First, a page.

Welcoming Devin Hunt as Venture Partner

We’re delighted to welcome the brilliant Devin Hunt as our newest Venture Partner.

As a designer, engineer and startup founder – on the founding teams of the likes of Lyst and Founder Centric – Devin knows what it takes to build a company from the ground-up. Following a stint in 2017 as part of our Expert in Residence program, Devin now joins the core team as Venture Partner and kicked off his new role by recently leading our inaugural Product Summit in collaboration with AWS.

We sat down with Devin to get the low-down on his experience and what he’s most excited to work with our companies on.

Devin, talk to us a bit about your background and how you first came into contact with Seedcamp?

I started my first business almost by accident. Myself and longtime collaborator Rob Fitzpatrick had been kicking around an idea to launch a video game studio. Rob discovered Y Combinator and we put together a pitch. The YC partners tore apart our business plan, but ultimately decided to invest in us because our tech demos: they demonstrated we could execute. That business – Habit (née Fuzzwich) – landed me in London in 2008. At the time, the European startup scene was quite young, with only a few stable companies in the mix; like Moo and Being an open and vibrant community, I quickly got to know Seedcamp and the team there.

If you had to pick a defining moment across your startup career, what would it be and why?

When we decided to shut down my first company definitely stands out. Building Habit was an education in itself. Every month I had to learn a new job and execute it somewhat competently. During my time there, I went from being just a coder to a project manager, accountant, ad exec, and so on. Nothing prepared me for the varied roles my co-founders and I would have to shoulder. To be honest, many of these jobs were a result of poor organization, but you must become a polymath to run an early stage business.

The realization and process of shutting down Habit was a hard lesson. At the final board meeting, we feared the worse. Tables flipped, investors throwing chairs, the works. In fact, quite the opposite happened. Our lead investors – who had been a great ally throughout the business – simply said (and I’m paraphrasing): “Yes. We probably should have closed the business three months ago. But I thought you knew something we didn’t. Well, let me know when you start your next thing.”

And with that, everything clicked. For us – the founders – the business was everything. But it also was just a business. No one was getting cheated out of millions of dollars. It was just an investment, among many. We gave our crazy idea an amazing shot, but it didn’t pan out. Time for the next one. In that meeting, I understood what it meant to “build” a startup. It was a lesson three years in the making, but it was a stupendous one.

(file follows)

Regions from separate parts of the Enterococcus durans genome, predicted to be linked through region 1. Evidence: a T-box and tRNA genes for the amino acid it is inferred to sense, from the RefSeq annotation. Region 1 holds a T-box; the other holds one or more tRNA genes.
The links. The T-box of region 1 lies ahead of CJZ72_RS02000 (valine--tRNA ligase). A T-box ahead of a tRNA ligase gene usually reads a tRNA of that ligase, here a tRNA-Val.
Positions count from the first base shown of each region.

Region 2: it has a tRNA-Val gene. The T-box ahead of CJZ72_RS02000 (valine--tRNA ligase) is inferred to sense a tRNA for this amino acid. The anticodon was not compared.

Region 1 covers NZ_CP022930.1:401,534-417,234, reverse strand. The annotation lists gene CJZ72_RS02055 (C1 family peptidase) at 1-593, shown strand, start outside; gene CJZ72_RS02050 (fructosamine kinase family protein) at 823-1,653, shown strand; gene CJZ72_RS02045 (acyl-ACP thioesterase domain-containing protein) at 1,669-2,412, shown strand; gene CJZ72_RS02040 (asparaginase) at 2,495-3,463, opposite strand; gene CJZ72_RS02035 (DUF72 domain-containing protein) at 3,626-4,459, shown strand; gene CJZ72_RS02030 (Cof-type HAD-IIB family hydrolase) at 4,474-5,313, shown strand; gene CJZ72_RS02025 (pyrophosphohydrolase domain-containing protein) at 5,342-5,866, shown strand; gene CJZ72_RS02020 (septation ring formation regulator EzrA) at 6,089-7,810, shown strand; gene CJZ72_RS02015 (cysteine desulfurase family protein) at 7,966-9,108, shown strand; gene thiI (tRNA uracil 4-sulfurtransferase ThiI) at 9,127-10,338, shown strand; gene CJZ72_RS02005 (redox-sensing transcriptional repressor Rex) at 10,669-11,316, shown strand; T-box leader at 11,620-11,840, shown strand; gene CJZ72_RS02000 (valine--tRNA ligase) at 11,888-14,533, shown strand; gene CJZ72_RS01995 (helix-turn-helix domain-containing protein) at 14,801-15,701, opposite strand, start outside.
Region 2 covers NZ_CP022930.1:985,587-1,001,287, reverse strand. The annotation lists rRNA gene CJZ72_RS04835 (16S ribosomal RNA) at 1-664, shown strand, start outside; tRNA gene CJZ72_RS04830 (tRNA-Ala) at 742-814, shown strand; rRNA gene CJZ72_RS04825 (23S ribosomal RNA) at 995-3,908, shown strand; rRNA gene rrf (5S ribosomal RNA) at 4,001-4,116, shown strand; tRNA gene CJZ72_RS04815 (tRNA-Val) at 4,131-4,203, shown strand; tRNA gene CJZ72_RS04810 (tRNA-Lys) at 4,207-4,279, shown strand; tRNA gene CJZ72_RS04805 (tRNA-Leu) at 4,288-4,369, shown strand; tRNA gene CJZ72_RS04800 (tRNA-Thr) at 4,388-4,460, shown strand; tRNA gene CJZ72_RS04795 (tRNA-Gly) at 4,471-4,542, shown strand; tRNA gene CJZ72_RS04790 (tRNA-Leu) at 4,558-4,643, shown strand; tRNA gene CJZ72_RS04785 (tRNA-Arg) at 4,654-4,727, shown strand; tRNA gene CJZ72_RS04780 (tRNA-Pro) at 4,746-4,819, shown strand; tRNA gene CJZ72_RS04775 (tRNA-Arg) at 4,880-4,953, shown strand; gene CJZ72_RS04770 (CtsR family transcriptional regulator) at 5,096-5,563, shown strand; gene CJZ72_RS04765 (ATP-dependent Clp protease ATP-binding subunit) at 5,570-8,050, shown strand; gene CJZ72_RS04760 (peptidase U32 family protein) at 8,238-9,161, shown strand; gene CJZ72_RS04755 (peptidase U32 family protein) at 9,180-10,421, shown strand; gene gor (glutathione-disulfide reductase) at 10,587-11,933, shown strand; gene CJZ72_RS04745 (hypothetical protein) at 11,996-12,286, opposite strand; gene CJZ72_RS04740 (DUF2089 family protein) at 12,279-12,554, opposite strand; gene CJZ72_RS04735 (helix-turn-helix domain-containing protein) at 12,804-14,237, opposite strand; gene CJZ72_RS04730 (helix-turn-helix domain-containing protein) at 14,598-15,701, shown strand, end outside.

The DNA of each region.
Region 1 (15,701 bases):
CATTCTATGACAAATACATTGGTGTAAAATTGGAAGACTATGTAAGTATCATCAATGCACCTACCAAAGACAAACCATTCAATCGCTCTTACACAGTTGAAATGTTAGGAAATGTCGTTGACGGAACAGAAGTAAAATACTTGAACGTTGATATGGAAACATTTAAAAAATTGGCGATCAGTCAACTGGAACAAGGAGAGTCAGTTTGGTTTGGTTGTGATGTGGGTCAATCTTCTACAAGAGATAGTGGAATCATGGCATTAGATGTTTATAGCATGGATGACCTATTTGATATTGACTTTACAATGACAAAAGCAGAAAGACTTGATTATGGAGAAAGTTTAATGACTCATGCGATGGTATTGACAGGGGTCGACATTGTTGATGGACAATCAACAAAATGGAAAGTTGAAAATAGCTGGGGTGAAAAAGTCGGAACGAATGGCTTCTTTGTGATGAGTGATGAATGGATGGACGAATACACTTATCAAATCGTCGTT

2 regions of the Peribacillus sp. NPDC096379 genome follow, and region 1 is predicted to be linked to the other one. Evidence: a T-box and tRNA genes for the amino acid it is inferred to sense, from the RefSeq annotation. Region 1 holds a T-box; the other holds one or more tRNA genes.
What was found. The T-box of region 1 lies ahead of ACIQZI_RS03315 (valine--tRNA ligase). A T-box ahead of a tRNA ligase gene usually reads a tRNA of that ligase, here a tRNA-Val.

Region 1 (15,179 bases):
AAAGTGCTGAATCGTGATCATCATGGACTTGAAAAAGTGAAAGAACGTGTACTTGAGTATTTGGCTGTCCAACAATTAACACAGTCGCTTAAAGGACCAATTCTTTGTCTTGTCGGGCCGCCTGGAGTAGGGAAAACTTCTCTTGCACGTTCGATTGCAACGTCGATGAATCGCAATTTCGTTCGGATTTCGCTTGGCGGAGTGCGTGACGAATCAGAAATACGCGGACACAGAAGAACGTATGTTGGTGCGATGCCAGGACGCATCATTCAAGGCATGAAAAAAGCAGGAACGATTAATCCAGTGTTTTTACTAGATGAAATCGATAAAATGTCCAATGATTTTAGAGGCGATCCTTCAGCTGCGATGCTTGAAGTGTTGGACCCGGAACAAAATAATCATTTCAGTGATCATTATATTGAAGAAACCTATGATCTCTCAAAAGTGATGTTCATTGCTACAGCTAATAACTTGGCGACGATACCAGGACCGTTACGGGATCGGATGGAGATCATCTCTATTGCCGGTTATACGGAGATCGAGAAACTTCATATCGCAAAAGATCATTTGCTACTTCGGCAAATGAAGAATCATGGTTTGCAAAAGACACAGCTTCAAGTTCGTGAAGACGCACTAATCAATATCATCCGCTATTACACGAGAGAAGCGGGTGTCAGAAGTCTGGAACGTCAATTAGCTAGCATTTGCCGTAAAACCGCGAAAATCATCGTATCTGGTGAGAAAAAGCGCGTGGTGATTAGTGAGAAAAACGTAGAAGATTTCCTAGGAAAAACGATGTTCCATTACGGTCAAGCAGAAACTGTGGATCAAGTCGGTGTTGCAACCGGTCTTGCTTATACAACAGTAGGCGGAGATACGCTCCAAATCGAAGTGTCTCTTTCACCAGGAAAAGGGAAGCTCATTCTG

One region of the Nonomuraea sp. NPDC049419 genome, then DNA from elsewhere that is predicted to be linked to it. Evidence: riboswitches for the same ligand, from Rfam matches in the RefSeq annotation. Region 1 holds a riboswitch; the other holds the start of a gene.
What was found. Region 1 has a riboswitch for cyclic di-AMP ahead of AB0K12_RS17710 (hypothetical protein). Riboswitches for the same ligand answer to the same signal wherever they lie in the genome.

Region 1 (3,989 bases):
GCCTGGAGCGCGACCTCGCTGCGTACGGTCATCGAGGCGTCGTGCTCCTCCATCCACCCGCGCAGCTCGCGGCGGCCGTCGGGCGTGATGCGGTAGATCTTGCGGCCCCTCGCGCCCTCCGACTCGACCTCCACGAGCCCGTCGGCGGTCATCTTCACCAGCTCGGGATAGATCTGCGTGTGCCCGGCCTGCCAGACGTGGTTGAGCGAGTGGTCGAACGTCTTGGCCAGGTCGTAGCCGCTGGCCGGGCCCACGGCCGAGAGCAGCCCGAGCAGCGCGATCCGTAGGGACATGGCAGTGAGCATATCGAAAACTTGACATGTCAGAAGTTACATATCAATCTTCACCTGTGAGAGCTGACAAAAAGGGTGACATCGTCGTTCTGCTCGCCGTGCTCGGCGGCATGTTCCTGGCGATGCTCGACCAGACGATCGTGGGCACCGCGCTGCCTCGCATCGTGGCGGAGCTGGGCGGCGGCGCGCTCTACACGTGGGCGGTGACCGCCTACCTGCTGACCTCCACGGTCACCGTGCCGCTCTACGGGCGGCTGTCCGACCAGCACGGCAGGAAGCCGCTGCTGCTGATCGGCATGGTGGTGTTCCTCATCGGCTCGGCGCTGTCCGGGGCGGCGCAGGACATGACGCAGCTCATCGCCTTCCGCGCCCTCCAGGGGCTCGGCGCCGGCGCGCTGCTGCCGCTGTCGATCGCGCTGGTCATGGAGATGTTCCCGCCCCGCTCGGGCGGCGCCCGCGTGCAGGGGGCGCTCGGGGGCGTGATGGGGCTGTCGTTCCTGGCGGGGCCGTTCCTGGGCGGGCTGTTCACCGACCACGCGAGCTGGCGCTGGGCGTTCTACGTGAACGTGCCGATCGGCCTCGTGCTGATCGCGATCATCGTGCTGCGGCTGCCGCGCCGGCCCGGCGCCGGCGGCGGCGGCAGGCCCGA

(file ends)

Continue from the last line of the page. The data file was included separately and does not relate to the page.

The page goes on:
What are some of the things you’re going to be working on as Venture Partner?

Alongside sourcing and helping Seedcamp with new deals, I’m working on two things. First, I’m mentoring new teams in the portfolio on product and strategy.

Secondly – and much more exciting – I recently led a brand new event for Seedcamp called the Product Summit. The Product Summit is an annual event where leadership from across Seedcamp’s portfolio comes together to learn from world-class experts and each other. The first one happened on 14th of May and it was a huge success. It featured amazing speakers – like Jeff Veen (True Venture, Typekit, Adaptive Path) and Alice Newton-Rex (WorldRemit) – and great sessions from all the founders involved.

What’s the best piece of design/product advice you could give an early-stage founder?

It has two parts. First, you need to focus on doing one thing that delights your customer. Just one thing. And you need to keep working on it until what that one thing is so good, people now depend on it. This does not mean it has to be in their face 24/7, but your product has to fundamentally change some aspect of their lives, no matter how small it is. I stress one thing because far to many startups die because they try to do way too much, way too quickly. Finding that one thing can be deceptively hard.

Secondly, you can not create these types of transformative products without learning everything about your audience and trying a plethora of approaches. Founders who have hundreds of conversations and use those conversations to drive hundreds of hacks, experiments, and prototypes have a much higher chance of creating that magical thing than those who hide away for 6 months, launch, and pray for success.

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